consumer insight

You are currently browsing articles tagged consumer insight.

In advertising the real money maker is the creative. That’s what everyone talks about. That’s what marketers spend most of their money on. Creative creates most of the wealth in marketing and all of the wealth on the agencies side. The fuel for great creative is consumer insight. Notice I didn’t say insights. Lo, there are many insights to clog the mind of the brand or account planner. Many insights to confound the creative director or creative content builder.

mining tools

The role of the brand planner is to find a single insight that can be leveraged into a compelling selling proposition. Rosser Reeves can call it a Unique Selling Proposition (USP), Al Ries can call it positioning, any goober with a WordPress account can call it what they like (me included), but great creative doesn’t start until a single, powerful, clean insight is unearthed and frees the creative mind.

A powerful insight is pregnant with creative possibility. It can help organize an army of sellers. It can brainwash the tired huddled masses. It can launch an organizing principle that redistributes marketing wealth, unlike any TV commercial ever has. Apple’s 1984 included.

So you unsung insight miners take heart. Keep shoveling, mine till your fingers hurt, then cull, cull, cull until you find that emerald. It is so worth it.



Tags: , , , , , , , , , , ,

hain celestial

I was listening to Irwin D. Simon the CEO of Hain Celestial on a webcast yesterday and he mentioned a consumer insight that was both true and funny. Mr. Simon’s company is the largest natural organic food producer in the U.S. Not too long ago, said Simon, people would prefer to eat the bag over the food. Add that to the fact that natural organic products typically cost 15-20% more and you have some serious roadblocks.

Hain Celestial is doing so well these days because it is focusing on taste. For many people, when you say “nature bars” or “grain and oat cookies” the mental response is cotton-mouth. The reason obesity is pandemic in the U.S. is because sugar, salt and fat taste good.  Changing the taste profile of natural food is why Hain Celestial is growing a 3 times the pace of traditional foods. 

Hain Celestial’s product portfolio is growing. Their products are 99% GMO free (Genetically Modified Organisms.)  And though I wouldn’t exactly put them in the craft economy category, they are getting there. BluePrint, their cold pressed juice brand, is definitely a craft product.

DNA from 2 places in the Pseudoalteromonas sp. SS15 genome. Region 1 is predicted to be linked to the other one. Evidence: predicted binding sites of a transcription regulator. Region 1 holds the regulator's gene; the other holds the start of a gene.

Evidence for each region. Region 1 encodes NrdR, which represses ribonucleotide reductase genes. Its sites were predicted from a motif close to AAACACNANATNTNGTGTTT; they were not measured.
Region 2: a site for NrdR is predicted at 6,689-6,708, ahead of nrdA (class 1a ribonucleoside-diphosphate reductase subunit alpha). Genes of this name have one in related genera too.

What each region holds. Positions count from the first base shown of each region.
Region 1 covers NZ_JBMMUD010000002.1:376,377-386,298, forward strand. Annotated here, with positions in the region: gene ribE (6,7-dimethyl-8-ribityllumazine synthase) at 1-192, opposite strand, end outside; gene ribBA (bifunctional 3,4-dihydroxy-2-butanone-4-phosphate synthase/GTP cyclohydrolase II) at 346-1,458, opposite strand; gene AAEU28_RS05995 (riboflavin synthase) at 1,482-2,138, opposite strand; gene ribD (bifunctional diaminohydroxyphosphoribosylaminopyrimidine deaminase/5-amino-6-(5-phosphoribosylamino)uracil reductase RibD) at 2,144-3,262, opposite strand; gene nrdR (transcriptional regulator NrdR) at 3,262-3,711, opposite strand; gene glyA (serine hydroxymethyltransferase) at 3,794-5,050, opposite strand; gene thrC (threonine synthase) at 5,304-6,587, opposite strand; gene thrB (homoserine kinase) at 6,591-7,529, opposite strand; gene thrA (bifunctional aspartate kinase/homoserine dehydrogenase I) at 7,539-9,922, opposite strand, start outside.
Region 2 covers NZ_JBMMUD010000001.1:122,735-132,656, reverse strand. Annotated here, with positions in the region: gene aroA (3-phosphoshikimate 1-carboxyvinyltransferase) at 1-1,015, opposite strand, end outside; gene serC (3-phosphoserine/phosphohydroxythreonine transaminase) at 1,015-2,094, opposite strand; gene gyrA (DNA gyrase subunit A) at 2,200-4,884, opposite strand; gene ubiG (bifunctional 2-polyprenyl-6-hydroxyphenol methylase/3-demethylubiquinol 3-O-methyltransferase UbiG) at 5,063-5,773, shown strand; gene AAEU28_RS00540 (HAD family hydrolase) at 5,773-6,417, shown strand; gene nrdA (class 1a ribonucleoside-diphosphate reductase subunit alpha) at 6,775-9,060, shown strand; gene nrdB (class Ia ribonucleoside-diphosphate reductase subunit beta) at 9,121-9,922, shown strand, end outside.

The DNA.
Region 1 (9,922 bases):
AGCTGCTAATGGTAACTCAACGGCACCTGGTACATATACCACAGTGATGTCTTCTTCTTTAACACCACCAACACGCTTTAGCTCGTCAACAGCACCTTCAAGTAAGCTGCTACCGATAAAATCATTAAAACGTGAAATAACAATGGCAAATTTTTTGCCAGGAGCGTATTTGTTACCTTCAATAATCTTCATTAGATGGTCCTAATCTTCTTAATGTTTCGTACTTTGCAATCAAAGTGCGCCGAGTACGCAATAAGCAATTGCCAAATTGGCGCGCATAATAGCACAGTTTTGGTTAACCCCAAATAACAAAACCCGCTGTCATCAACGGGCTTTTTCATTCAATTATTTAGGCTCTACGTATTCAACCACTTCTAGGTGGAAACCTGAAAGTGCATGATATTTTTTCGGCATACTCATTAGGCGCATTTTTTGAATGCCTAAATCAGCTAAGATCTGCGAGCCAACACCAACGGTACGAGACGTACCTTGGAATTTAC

Keep an eye on Hain Celstial. The CEO gets consumers, product, and marketing. And that’s a tasty recipe.


Tags: , , , , , , , , , , ,


Ads are not stories.

And that’s the problem.  Ads are selling schemes.  They are attention grabbers first — at least those coming from good agencies.  (But many ads fall into the “We’re here!” category, simply telling people what the product does and where to buy it.)  After grabbing attention, most ads tout claims: “me, me, me, me.”  The claims tend to emanate from the executive suite and marketing department.  If the ad creator is any bit the craftsman the ad will also contain some sense of consumer insight.  But you’ll really have to dig for it.  Often it remains on the brief.

Were ads stories, they would have a beginning, middle and end.  A plot, storyline and moral. There would be a harmony of parts and characters.  And that’s a good thing. People hang around for stories. People remember stories. And though sometimes people remember ads, more often than not they don’t recall the products accurately.  If you are a category leader and a competitor does a great ad, many times you get credit for it.

So let’s story it up Dan Draper. Everything  — that’s everything — can be storified. Peace!

Tags: , , , , , , ,